The impact on legal advocacy is also huge. There are already many violations, such as layoffs or dismissals without severance pay. Court appointments are being postponed due to the pandemic, and workers seeking relief are running out of money and are forced to agree to the employers’ poor offers. Most employers are using the pandemic as an excuse to deny unions’ bargaining proposals, even when the records clearly show their operations have not been hurt by the crisis.
PK: When and why did you start the Labor Clinic Facebook Page?
MY: I have to give most credit Brother Chansin Sapnonwai (former union leader at Honda Automobile who briefly worked as a trade union organizer with the global union IndustriALL). In mid-2019, we both recognized workers did not like to study about labor law, but liked to watch things that were entertaining. We then came up with the idea to make the labor law education entertaining. We tried to make video clips that were not too long, to attract more workers’ attention.
PK: What are the formats you use in Labor Clinic Facebook Page
MY: We try to use all available formats. I just did Facebook Live for an hour to update the situation from each company. I also use this to show how unions can be the solution for workers. I said in the Facebook Live that unionized companies such as Auto Alliance or Ford are paying workers higher than the legal requirement during the temporary suspension, while many nonunion companies ask workers to agree to wages lower than the law requires.
PK: What are the violations you find during the COVID-19 pandemic?
MY: Most violations deal with the employers’ non-compliance with the law on temporary suspension of business. Section 75 of the Labor Protection Act requires employers who temporarily suspend business to pay 75 percent of wages to their workers. Many employers invoked these clauses, but then told the workers to apply for social security unemployment benefits rather than covering their workers’ reduced wages. This already happens to many hotel workers.
Some companies ask workers to resign without compensation, and promise workers they would be rehired once the situation got better. I encouraged workers to be realistic. First, who knows when anything would get better? Second, how can you put all your trust in the company? Or do you put a company’s hat on and think that it would actually be to their benefit to recruit a new and younger workforce with lower wages and fewer benefits? I encourage workers to get what they could for now.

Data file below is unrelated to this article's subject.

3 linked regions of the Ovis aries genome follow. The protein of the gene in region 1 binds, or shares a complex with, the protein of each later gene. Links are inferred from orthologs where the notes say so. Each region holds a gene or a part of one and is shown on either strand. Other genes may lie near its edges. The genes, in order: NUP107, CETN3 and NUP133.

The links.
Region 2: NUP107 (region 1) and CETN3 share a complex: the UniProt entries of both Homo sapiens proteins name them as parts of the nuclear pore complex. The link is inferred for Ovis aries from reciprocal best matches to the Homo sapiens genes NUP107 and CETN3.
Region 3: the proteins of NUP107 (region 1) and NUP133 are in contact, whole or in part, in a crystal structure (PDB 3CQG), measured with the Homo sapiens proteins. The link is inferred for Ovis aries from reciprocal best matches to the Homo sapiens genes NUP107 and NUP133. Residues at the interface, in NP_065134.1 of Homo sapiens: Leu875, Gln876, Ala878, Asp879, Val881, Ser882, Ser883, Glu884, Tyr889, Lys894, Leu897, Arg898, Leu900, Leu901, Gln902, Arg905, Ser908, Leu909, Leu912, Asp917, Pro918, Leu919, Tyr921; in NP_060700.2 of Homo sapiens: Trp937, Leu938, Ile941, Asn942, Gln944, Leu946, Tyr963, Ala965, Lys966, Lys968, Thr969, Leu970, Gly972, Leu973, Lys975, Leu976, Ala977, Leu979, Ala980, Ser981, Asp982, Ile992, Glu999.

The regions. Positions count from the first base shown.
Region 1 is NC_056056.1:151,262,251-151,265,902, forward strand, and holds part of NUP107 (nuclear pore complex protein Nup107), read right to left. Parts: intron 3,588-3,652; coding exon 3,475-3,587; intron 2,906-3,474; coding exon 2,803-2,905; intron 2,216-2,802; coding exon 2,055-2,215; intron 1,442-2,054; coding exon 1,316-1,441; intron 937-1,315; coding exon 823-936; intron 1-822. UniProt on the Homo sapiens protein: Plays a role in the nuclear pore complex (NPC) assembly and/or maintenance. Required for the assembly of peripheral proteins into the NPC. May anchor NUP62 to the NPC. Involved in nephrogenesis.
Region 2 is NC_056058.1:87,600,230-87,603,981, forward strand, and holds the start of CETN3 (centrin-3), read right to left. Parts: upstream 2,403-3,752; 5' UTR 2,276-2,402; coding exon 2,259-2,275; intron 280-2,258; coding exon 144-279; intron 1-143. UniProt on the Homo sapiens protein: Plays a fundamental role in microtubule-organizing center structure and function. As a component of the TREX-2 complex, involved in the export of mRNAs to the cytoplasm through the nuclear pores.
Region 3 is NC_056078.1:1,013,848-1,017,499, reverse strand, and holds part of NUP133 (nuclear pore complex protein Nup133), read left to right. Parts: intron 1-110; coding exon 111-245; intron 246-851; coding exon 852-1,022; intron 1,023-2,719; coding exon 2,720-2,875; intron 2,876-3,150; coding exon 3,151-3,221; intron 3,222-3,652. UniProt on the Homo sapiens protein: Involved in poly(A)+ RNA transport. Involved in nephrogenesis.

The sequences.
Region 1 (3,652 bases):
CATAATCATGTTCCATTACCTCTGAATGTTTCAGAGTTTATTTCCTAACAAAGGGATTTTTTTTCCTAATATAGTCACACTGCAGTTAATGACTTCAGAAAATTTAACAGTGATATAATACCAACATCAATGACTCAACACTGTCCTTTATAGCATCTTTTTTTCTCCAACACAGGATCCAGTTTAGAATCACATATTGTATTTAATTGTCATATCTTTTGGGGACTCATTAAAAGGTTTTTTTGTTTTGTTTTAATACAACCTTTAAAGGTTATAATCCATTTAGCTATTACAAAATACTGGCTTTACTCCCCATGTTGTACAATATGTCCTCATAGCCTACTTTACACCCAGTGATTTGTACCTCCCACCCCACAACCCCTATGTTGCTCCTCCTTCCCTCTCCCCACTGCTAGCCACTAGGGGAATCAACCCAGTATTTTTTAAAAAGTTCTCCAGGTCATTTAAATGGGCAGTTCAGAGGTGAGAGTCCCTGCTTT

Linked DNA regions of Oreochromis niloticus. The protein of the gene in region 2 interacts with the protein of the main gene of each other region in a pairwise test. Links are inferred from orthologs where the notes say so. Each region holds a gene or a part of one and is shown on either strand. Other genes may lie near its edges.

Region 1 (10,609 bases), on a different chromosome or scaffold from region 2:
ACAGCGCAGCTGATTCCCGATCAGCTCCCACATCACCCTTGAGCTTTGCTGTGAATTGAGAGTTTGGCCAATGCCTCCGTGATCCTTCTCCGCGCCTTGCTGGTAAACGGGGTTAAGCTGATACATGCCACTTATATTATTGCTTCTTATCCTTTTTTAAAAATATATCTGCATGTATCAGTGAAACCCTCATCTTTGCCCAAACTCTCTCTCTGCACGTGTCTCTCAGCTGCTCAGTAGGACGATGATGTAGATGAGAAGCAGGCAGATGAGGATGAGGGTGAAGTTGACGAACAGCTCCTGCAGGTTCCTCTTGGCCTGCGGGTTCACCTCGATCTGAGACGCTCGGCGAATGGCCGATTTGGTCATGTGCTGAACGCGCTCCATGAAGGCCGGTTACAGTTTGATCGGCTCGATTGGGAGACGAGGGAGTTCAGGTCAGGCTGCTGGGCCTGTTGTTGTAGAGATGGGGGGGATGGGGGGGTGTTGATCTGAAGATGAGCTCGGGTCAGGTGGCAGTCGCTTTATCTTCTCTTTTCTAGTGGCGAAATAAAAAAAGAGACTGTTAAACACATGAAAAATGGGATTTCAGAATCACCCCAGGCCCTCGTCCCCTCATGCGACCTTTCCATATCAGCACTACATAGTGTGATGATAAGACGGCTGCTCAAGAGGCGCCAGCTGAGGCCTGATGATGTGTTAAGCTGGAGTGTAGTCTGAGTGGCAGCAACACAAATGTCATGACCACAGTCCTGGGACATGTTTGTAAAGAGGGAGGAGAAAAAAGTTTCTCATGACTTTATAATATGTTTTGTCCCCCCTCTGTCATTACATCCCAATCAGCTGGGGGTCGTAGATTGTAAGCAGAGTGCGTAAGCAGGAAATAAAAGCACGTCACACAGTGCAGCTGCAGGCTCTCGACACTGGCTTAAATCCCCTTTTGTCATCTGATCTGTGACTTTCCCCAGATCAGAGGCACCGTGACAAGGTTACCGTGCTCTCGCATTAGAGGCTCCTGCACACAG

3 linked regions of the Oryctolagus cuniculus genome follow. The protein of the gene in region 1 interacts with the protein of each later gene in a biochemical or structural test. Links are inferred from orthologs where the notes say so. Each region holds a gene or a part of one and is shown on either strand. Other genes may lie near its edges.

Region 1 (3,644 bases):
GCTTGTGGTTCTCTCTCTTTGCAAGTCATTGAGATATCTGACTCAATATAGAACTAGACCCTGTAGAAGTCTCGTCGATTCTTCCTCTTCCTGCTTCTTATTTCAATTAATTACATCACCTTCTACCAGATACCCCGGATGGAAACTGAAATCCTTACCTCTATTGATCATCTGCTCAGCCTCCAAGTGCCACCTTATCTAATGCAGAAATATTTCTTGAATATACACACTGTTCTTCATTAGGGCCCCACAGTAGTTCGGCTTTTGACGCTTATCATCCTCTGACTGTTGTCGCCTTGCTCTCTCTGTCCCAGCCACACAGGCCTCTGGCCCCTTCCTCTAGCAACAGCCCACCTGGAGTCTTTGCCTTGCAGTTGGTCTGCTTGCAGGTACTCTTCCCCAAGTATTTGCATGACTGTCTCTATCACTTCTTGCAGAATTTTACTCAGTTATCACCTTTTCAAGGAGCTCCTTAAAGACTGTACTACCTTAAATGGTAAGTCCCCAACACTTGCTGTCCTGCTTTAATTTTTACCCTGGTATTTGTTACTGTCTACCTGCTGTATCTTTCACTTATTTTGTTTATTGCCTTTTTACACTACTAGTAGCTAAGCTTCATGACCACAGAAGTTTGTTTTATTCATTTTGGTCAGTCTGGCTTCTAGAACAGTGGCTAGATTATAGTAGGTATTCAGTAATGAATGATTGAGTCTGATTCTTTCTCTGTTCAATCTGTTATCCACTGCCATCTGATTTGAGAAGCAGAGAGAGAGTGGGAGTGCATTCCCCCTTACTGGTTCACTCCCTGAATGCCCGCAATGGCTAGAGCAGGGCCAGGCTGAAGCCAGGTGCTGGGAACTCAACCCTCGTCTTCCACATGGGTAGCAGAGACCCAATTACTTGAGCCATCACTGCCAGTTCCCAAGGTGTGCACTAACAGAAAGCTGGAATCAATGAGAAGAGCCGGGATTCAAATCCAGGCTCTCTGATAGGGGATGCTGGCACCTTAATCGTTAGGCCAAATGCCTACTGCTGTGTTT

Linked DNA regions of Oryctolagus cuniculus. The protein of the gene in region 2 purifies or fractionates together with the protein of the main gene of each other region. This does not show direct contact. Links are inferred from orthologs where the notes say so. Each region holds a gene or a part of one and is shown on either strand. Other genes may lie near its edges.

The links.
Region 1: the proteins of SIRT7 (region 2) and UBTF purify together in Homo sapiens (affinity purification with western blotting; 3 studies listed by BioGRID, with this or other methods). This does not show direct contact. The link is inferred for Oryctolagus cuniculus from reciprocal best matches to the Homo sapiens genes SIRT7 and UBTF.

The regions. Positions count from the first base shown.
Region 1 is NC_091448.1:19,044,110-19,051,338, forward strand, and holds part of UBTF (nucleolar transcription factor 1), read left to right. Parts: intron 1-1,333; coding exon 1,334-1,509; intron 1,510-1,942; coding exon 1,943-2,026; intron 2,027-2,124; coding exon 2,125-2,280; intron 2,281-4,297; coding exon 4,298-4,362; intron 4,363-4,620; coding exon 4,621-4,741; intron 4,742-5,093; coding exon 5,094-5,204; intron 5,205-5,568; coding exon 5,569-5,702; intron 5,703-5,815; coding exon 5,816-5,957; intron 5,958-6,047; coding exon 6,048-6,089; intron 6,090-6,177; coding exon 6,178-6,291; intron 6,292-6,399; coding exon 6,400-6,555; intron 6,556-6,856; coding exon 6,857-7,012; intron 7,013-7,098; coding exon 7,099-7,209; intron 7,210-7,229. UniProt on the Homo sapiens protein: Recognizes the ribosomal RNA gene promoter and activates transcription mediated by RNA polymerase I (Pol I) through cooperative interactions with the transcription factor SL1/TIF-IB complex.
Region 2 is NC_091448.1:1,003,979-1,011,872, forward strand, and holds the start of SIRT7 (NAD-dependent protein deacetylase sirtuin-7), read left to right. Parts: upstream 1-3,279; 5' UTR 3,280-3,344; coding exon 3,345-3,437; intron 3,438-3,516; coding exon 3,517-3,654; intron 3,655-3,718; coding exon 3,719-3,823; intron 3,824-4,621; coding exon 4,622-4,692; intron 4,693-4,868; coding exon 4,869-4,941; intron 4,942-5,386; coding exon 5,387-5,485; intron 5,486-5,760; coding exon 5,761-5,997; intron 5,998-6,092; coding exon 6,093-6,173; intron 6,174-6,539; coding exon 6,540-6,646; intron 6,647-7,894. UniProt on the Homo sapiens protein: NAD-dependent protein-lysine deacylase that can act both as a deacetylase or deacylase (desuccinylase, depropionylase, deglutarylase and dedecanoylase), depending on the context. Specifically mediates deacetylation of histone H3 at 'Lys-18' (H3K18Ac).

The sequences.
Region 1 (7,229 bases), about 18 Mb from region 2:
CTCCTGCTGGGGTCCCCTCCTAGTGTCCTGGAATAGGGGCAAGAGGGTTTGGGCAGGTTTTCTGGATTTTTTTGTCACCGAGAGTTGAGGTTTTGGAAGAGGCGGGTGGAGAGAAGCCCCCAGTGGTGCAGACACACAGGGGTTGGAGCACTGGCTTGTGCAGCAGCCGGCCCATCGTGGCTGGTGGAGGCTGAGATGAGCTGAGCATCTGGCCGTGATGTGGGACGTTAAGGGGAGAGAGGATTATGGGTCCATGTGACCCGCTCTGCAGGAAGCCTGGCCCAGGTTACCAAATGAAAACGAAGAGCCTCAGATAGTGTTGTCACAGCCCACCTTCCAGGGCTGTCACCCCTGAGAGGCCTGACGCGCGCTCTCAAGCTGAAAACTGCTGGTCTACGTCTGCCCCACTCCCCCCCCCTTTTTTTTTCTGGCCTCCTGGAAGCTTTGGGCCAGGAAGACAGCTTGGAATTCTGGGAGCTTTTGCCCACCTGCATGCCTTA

PK: How do the workers who view your Facebook page use the knowledge and information you give them?
MY: After watching, they are more aware of their rights. They are also more curious and keep coming back with more questions. Once the workers learn of their rights and realize the employers have fooled them on many occasions, they become very concerned and very aware.
PK: What more do you think Thai labor movement should do to help workers during the COVID-19 crisis?
MY: First, union leaders have to keep themselves updated of the situations and policies. The government has no consistency and the employers look for any opportunity to put all burdens on workers. The work of the union leaders and activists has to be more proactive. We can no longer wait for workers to come to us with questions but we have reach out to them and try to dig in on the violations that happen to them.
My organization, TEAM, is currently compiling all the new government policies to inform and communicate broadly with workers. TLSC leadership is also talking about setting up a grievance filing center.
We also have to discover the mutual interests and concerns of all workers, educate them about the benefits of union membership and show how unions can be the solution.
PK: Lastly, what message of solidarity would you like to convey for workers around the world who are struggling through similar circumstances?
MY: This is a global crisis, and when it happens, it always impact workers the most. I want to see the global labor movement to come out and show support for each other. We have to build awareness for workers all over the world that we are the essential people who keep the world moving during the time of crisis. When we are aware, and we believe in ourselves, it will be the time we truly change the world for the better of workers.